The Year of the Dog has arrived and the Lins - Pacy, her mom and dad, her older sister Lissy and younger sister Ki-Ki - are celebrating with all the traditional customs and foods. In the Year of the Dog, Pacy learns, you are supposed to find your best friends, as well as yourself and what you want to do with your life.
Pacy isn't sure what finding yourself means for her, though. She knows she's Chinese, but her parents are Taiwanese and she doesn't speak either language, but her mom and dad do. She was born in the US, so she's also American, and at school she is called by her American name, Grace. But, to Americans, she is too Chinese, and to Chinese people, she is too American. Will Pacy really be able to find herself in the Year of the Dog?
So far, Pacy has been the only Chinese student at school, besides her sister. But, the day after celebrating the New Year, Pacy returns to school and discovers that there is a new Chinese girl named Melody, who is also Taiwanese American. The two girls become instant best friends.
As the Year of the Dog goes by, Pacy experiences many things, some are traditionally Chinese, others very American. First, there is the family's trip to New Jersey to celebrate Pacy's new born cousin Albert's Red Egg party, in which eggs are dyed red and brought to the baby for luck, along with red envelopes full of money.
Then, at school, the students are given an assignment to write and illustrate a book of their own as part of a national contest. Pacy is excited at first, but soon realizes she can't think anything to write and illustrate that interests her. Later in the year, Melody and Pacy decide to participate in the Science Fair, which doesn't go exactly as planned. Pacy is also excited when the teacher announces that the class play will be The Wizard of Oz. Hoping to get the part of Dorothy, her enthusiasm is spoiled when her friend Becky tells her that she can't be Dorothy, because Dorothy's not Chinese.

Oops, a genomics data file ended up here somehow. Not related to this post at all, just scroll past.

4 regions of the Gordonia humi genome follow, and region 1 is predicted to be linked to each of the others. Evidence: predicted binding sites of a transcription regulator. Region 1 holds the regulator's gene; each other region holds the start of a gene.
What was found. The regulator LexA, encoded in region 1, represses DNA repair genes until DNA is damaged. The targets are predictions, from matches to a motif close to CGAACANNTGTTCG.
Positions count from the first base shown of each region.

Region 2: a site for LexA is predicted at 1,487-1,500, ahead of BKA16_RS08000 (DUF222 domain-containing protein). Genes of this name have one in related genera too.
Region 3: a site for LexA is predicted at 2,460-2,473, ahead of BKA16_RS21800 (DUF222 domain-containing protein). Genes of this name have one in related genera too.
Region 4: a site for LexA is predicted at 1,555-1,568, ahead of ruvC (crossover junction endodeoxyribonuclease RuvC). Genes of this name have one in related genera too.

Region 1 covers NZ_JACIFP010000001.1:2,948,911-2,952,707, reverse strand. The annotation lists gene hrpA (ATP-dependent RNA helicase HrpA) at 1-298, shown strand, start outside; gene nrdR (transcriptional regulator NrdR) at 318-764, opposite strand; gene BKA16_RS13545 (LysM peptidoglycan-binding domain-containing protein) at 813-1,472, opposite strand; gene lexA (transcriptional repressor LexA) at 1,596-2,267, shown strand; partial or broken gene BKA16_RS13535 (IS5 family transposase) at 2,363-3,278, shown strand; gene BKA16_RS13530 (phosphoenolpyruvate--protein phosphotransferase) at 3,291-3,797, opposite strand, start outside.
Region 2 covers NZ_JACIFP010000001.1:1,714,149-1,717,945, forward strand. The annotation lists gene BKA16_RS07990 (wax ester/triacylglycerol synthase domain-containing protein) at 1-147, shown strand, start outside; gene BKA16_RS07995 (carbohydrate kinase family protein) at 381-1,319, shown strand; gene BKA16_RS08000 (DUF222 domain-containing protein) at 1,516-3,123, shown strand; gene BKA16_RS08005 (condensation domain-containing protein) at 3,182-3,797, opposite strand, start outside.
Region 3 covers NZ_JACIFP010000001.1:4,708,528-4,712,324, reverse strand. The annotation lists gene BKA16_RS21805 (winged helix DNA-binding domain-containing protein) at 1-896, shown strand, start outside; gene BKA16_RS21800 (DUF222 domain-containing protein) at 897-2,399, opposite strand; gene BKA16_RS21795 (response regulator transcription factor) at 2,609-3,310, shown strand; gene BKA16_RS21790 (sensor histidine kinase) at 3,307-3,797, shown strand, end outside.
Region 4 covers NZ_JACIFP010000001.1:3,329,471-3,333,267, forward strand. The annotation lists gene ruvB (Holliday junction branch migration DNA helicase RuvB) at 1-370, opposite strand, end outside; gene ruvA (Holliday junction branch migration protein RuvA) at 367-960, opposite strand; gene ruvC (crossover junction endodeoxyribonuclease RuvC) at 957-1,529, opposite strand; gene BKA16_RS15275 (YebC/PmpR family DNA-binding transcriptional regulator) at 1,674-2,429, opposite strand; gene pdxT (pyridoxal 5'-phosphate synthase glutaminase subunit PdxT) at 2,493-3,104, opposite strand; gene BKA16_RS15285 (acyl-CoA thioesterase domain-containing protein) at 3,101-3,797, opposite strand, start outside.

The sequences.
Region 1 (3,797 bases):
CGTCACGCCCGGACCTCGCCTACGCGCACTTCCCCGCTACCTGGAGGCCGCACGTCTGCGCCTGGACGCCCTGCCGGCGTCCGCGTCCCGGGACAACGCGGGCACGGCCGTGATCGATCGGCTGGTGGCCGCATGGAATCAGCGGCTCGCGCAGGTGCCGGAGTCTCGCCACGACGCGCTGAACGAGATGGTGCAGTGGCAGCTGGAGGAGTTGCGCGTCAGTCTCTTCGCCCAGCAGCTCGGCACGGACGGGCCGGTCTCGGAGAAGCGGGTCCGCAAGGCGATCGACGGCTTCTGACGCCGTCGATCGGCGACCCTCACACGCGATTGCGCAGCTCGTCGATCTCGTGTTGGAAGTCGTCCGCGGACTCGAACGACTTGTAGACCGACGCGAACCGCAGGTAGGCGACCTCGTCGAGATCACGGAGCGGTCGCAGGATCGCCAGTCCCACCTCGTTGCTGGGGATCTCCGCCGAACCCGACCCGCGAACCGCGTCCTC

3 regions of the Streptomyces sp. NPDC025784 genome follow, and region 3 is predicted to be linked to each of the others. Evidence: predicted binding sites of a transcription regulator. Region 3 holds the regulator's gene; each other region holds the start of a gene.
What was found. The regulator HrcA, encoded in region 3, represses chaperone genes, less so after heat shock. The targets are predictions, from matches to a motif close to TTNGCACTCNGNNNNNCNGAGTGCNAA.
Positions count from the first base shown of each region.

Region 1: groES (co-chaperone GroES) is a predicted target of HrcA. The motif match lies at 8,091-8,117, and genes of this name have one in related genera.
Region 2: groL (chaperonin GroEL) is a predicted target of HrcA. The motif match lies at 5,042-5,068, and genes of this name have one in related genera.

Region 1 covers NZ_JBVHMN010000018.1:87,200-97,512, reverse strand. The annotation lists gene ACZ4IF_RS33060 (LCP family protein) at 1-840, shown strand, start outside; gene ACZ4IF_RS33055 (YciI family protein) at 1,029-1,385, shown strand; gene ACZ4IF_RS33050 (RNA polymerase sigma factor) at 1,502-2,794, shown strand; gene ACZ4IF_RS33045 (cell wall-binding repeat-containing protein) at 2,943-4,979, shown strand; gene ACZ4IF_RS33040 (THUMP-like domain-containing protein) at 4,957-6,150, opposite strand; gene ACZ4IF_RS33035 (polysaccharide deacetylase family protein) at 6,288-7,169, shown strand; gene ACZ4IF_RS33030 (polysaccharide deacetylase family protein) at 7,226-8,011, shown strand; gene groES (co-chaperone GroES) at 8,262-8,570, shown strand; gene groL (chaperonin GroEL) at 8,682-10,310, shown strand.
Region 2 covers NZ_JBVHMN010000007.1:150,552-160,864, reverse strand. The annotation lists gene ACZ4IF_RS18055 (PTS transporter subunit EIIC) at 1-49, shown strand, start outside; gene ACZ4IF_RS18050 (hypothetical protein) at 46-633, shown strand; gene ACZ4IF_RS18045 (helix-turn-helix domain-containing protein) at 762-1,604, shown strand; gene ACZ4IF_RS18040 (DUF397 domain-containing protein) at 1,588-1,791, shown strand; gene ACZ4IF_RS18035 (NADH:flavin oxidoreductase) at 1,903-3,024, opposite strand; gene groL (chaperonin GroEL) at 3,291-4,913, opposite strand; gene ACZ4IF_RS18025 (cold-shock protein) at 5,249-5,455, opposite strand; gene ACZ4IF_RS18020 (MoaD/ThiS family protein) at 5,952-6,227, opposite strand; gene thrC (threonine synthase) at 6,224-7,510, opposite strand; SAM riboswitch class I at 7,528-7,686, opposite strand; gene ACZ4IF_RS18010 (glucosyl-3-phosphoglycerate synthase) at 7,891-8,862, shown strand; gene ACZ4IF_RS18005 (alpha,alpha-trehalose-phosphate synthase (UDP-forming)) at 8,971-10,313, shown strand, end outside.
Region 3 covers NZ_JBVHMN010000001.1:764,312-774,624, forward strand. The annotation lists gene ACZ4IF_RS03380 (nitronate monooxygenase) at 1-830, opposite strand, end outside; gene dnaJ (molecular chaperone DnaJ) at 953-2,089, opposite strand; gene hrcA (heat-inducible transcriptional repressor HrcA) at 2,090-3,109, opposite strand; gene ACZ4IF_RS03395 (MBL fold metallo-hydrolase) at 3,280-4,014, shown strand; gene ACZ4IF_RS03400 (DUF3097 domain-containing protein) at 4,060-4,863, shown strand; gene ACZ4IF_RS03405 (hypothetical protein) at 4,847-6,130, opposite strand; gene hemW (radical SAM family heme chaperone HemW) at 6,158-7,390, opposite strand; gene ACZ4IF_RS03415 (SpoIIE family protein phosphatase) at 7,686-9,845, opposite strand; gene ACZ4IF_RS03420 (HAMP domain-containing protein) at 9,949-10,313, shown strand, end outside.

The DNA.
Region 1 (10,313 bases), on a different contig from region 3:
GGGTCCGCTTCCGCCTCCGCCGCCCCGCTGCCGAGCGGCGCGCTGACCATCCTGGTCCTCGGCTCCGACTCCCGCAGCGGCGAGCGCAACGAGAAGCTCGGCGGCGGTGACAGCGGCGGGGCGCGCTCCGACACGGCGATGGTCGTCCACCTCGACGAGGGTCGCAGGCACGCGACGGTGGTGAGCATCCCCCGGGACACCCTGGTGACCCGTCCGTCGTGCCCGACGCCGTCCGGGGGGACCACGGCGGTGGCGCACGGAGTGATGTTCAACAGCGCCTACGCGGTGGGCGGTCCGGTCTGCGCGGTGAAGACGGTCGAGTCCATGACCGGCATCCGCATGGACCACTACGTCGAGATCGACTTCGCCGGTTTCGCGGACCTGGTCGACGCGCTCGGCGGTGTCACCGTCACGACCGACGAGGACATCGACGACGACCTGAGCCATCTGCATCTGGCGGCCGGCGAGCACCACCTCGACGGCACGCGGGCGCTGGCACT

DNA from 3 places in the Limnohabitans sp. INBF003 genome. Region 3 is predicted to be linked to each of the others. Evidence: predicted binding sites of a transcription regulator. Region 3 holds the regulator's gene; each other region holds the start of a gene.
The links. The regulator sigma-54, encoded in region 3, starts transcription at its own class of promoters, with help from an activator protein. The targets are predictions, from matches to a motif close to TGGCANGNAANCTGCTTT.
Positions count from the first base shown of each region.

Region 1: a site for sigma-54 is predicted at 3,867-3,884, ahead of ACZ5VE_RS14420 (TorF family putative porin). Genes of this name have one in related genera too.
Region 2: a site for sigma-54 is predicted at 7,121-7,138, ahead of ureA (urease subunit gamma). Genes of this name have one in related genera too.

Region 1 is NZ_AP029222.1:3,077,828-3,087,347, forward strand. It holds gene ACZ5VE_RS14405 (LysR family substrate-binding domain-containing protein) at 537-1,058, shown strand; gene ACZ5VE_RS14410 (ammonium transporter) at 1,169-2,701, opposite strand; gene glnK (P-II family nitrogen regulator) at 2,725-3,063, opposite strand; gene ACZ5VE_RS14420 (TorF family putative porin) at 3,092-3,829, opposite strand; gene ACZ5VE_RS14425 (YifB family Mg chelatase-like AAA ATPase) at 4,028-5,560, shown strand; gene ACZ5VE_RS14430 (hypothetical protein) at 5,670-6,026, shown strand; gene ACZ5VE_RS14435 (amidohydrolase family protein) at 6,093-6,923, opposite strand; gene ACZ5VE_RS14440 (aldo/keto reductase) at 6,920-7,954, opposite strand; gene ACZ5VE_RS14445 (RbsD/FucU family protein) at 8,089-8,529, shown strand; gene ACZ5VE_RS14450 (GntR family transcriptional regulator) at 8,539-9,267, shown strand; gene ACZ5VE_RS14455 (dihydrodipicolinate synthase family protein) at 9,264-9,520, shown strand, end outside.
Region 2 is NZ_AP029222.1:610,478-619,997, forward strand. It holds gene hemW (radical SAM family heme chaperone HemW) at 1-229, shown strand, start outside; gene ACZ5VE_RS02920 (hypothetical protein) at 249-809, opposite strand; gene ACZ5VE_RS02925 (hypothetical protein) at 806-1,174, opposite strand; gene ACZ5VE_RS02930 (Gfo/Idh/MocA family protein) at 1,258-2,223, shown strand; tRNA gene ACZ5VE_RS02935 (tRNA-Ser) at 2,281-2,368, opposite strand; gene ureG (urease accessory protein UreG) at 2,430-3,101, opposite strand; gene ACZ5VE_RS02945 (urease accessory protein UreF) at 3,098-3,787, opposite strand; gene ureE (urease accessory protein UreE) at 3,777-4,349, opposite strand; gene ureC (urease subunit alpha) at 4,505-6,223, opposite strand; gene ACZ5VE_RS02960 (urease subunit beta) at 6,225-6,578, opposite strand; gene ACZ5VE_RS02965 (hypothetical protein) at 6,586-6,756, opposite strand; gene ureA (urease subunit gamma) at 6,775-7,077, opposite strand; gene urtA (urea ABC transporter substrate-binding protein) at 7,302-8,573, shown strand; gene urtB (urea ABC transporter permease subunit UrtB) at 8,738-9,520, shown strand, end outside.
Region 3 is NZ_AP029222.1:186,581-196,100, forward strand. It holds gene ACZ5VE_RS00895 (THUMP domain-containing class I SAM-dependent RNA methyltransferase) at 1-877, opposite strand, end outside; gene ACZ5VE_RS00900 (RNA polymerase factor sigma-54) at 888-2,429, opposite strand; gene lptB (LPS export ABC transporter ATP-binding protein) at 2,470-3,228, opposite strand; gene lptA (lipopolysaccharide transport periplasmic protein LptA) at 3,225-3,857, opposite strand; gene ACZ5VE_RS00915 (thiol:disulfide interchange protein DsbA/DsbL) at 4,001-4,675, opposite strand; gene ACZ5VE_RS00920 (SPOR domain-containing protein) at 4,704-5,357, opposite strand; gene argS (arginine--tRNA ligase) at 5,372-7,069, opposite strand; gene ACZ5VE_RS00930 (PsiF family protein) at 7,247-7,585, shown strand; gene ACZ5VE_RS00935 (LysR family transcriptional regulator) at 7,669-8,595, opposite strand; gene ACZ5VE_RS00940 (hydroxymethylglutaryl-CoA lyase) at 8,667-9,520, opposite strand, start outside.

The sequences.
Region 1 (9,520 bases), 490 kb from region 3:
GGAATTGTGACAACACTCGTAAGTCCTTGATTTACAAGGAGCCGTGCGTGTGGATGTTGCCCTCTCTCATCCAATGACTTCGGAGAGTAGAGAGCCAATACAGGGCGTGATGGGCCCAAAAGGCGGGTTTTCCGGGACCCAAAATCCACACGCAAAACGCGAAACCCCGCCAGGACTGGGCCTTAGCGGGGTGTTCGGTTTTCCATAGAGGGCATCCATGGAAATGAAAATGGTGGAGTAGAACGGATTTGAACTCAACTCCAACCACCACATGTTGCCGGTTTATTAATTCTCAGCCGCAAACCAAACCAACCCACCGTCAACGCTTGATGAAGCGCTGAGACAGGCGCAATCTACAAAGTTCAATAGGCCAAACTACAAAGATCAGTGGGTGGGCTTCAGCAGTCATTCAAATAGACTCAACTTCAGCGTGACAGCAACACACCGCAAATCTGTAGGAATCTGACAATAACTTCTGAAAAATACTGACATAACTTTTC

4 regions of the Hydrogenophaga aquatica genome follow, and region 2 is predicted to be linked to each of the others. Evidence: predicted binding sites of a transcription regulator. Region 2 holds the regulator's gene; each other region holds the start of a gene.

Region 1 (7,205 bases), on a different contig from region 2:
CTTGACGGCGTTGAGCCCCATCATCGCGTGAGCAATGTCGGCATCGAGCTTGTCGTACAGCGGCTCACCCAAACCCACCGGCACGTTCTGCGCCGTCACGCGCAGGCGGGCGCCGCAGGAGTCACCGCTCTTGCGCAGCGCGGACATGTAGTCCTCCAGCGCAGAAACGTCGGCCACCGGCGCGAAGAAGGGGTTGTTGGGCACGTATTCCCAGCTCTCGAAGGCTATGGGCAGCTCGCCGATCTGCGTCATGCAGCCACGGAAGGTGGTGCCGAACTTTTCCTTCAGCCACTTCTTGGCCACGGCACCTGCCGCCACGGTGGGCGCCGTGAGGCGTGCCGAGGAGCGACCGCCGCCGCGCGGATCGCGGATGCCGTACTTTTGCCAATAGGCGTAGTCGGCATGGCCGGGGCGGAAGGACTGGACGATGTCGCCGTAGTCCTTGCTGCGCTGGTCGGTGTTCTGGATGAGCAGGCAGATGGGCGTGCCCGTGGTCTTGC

By the end of the school year, Pacy has finally come up with an idea for her book project, and then school is over, and summer arrives. Melody and her family are going to spend a week at TAC camp, a camp for Taiwanese Americans, and Mrs. Lin decides it would be good for her family to go as well. Pacy is signed up for an art class, but she isn't very welcomed by the other girls in the class who speak Chinese and call her a Twinkie (yellow on the outside, but white on the inside).
The fall goes by, with very funny and touching descriptions of the Lins celebrating Thanksgiving and Christmas. The Lin children want these holidays to be celebrated traditionally, but their parents keep wanting to celebrate in a Chinese way. I thought this touching because I think everyone in the US puts their own cultural spin on these holidays. I know my family did (American southern and Welsh), and I know the families of my friend's did the same thing.
So when Chinese New Year comes around again and the Year of the Dog come to an end and the Year of the Pig is welcomed in, we know Pacy has found a new friend, has spent time with her family, including her grandparents from Taiwan, but has she succeeded in finding herself and what she wants to do with her life?
In her afterward, Grace Lin writes the she wrote The Year of the Dog because it was the book she wished she had when she was growing Asian in a Caucasian community, not because she had been a miserable and gloomy life, but because it was different and she wanted to express the difference in an real and upbeat way. Which is why some of the vignettes in the book don't come to a neat conclusion - after, all sometimes life doesn't either.
But what Lin does do is address issues that do impact children who are not white but life in a white community. For example, when Pacy is told she can't be Dorothy in the play. Cast as a munchkin, she is given the job of handing a gift to Dorothy, and worries that being in the spotlight for a few seconds will be a problem for the audience.
Lin has included lots of information about what life is like in a Chinese American family. I loved the annual trip to NYC's Chinatown to buy Chinese groceries for the year. I also love shopping in Chinatown, though I only buy what I can carry on the subway.
Lin tells Pacy's story simply and directly. It is narrated from Pacy point of view in the first person, but alternates with anecdotes, or really real life lessons, told by her mother from her childhood in Taiwan. Lin also gives detailed descriptions of the food that the family eats, and now that I am more familiar with real Chinese food, thanks to my Kiddo and her husband who comes from China, I could really appreciate these mouth-watering details.
I also really liked that Pacy's family in loving and intact. There is no one major problem that must be dealt with, both mom and dad are present and aware of their children's lives, and they do lots of things together as a family and with other families. All that makes The Year of the Dog an endearing, often humorous work that I think young readers will most definitely enjoy.
Grace Lin has posted some great activities for readers of The Year of the Dog HERE
This book is recommended for readers age 7+
This book was borrowed from the NYPL